The Netherlands is preparing for the fourth night in a row of anti-lockdown riots. Eight cities have been placed in a state of emergency.
Several cities were looted on Monday night as rioters threw rocks and fireworks at police, setting fire to rubbish bins and cars. 180 people were arrested taking the total since Saturday up to 470.
According to the National Police’s spokesperson, police officers are being targeted. Ten policemen were in injured in Rotterdam on Monday, where 60 arrests were made, and a hospital was attacked. In Eindhoven, the city’s mayor described the chaos as “civil war”, comments echoed by hard-right leader, Geert Wilders who wants to see the army brought in.
The police are confident of making hundreds more arrests in the coming weeks using footage from CCTV cameras.
“They will not get away so easily. Those who have been arrested will be tried without delay and it will be imprisonment,” said Minister of Justice, Ferd Grapperhaus on Tuesday.
National Police spokeswoman Suzanne van de Graaf said: “We have had riots in the past, but it’s rare to have this for several nights across the entire country.”
“It’s not only in known problem areas, but much more widespread.”
The riots began with Saturday’s curfew to combat Covid-19, the first since the second world war. Infections have fallen by 8% in recent weeks, but the Netherlands’ National Institute for Health insists people stay in their homes to limit the spread of the hyper contagious strain of the virus first detected in the UK.
The police have told parents to stop their teenage children going out, warning that they could find themselves with a criminal record and obliged to pay for the damage they cause.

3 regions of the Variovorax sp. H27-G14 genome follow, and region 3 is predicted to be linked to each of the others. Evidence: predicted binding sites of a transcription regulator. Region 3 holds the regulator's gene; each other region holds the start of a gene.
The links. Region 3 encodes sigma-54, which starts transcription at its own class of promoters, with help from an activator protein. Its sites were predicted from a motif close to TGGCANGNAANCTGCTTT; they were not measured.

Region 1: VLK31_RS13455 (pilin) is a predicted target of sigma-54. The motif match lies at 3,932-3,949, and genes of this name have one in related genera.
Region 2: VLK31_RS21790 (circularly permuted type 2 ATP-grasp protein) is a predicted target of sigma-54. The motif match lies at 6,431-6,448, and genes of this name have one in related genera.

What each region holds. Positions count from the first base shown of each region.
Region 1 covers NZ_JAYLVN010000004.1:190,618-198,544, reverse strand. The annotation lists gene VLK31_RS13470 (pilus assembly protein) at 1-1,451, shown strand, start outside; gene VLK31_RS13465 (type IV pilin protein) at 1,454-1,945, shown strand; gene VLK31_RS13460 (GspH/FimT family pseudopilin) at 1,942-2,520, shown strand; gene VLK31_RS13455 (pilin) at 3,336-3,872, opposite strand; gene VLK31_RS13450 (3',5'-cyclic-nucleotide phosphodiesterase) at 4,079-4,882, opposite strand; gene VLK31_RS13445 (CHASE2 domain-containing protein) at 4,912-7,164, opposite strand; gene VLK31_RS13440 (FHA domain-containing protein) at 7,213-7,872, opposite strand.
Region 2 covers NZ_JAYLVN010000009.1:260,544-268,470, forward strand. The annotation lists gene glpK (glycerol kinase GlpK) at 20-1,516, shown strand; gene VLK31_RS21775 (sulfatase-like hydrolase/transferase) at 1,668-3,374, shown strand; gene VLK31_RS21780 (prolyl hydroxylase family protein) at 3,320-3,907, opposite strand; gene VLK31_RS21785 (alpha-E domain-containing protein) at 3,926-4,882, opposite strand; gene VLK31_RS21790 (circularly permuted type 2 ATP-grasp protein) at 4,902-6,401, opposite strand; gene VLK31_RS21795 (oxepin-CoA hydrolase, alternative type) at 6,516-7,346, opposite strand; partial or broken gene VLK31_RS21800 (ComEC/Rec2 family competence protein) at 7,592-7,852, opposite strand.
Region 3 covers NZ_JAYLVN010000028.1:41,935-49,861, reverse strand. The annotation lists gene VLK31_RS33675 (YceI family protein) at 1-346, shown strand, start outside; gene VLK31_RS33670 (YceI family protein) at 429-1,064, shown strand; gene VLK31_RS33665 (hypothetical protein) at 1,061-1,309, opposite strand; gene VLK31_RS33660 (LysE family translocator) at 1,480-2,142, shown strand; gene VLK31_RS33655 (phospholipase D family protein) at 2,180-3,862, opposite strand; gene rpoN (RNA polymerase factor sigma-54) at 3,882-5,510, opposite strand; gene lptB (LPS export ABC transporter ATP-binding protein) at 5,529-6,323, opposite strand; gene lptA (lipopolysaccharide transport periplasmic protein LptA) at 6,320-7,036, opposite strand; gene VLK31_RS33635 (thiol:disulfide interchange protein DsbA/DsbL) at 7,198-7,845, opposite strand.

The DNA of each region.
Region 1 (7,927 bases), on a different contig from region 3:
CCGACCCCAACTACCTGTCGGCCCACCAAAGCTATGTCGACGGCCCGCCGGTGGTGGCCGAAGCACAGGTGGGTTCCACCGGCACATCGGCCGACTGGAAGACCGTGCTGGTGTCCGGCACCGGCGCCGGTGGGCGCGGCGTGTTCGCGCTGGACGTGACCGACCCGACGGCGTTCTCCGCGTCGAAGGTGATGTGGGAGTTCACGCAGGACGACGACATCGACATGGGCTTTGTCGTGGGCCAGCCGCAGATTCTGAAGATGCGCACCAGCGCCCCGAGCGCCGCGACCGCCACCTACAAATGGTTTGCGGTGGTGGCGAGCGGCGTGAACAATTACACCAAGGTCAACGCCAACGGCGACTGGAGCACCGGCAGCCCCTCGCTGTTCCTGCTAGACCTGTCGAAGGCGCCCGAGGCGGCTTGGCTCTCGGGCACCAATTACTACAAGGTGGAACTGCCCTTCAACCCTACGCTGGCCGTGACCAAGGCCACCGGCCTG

The Public Prosecution Service is doubling down on damage to property, threatening to seize personal belongings like designer clothing and scooters.
“We believe that entrepreneurs should be compensated and, in our opinion, those responsible pay back every cent in damage,” said Heleen Rutgers, a prosecutor.
The authorities are also concerned about the way social media is being used to mobilise violent demonstrations.
“It is not always visible to parents what is happening online, but [they should] talk about it and prevent major problems,” said Anja Schouten, police chief of the North Holland region. “That contact is really part of the solution.”
Schouten bluntly urged those parents “who have no control over their children” to contact Dutch social services.
The authorities also tracked social media campaigns encouraging people to come over the Belgian border to “make a mess” and are investigating.
The situation is not helped by the collapse last week of the Netherlands’ Government following a scandal over childcare payments.